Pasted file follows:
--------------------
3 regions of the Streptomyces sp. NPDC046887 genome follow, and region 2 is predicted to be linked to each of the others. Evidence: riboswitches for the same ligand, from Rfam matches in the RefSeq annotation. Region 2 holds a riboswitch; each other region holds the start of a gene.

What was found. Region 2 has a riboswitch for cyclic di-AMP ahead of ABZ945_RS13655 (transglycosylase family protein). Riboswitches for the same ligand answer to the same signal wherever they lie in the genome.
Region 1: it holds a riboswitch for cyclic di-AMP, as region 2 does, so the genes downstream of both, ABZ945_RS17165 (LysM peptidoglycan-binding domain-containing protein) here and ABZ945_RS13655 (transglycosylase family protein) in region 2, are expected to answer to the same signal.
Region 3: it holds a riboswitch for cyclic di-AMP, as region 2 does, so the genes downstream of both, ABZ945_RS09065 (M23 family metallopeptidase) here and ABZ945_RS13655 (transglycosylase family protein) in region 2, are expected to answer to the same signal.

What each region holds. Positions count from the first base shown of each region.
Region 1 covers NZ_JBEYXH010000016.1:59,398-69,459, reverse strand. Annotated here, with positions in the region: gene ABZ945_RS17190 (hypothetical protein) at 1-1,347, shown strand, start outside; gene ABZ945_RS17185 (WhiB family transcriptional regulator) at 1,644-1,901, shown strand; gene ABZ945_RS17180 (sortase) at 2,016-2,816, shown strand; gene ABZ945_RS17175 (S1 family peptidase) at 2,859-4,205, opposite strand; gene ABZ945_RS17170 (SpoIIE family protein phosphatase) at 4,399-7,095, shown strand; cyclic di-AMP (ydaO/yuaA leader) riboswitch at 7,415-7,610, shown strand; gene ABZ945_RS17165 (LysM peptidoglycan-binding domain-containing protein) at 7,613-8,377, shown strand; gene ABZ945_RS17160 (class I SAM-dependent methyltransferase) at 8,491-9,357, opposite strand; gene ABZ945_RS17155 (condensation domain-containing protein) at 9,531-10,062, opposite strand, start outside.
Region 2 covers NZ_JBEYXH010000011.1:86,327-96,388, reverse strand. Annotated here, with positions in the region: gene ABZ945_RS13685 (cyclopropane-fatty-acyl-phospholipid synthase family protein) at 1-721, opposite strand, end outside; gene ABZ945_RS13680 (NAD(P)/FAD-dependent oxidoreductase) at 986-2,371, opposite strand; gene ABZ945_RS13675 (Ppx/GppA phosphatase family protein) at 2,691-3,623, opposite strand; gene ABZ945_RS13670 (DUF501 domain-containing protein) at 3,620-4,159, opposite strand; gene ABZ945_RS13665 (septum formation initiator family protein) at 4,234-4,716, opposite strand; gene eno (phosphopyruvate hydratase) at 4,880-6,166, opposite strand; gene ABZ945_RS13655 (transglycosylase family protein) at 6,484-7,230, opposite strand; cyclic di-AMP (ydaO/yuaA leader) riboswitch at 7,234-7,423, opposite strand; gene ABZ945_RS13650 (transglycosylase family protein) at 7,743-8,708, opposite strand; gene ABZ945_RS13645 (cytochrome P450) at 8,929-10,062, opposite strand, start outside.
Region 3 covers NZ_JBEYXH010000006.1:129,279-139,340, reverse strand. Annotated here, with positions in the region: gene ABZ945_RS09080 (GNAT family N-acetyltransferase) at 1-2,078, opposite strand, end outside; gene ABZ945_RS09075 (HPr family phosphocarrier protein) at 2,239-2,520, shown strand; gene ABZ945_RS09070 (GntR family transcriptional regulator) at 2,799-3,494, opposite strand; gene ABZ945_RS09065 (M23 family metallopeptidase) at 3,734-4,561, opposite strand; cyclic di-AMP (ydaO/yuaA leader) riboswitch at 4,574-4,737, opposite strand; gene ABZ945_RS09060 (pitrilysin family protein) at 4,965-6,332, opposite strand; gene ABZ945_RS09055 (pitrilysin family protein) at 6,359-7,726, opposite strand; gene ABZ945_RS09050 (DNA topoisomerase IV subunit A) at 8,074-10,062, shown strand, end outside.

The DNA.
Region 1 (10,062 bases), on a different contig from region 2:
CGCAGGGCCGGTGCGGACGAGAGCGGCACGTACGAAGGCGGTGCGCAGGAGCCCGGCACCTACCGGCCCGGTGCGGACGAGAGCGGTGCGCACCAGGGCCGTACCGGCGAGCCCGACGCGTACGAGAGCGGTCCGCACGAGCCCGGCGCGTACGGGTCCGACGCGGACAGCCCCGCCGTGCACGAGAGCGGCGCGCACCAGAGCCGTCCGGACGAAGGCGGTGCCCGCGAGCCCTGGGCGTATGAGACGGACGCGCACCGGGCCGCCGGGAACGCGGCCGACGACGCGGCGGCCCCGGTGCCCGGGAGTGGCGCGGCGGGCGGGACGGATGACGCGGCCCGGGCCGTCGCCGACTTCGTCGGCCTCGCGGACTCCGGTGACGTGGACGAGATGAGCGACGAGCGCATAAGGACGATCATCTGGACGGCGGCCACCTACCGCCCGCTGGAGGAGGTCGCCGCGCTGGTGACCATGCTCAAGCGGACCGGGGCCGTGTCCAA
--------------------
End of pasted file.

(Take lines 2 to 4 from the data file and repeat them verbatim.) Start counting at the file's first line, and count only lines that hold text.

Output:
What was found. Region 2 has a riboswitch for cyclic di-AMP ahead of ABZ945_RS13655 (transglycosylase family protein). Riboswitches for the same ligand answer to the same signal wherever they lie in the genome.
Region 1: it holds a riboswitch for cyclic di-AMP, as region 2 does, so the genes downstream of both, ABZ945_RS17165 (LysM peptidoglycan-binding domain-containing protein) here and ABZ945_RS13655 (transglycosylase family protein) in region 2, are expected to answer to the same signal.
Region 3: it holds a riboswitch for cyclic di-AMP, as region 2 does, so the genes downstream of both, ABZ945_RS09065 (M23 family metallopeptidase) here and ABZ945_RS13655 (transglycosylase family protein) in region 2, are expected to answer to the same signal.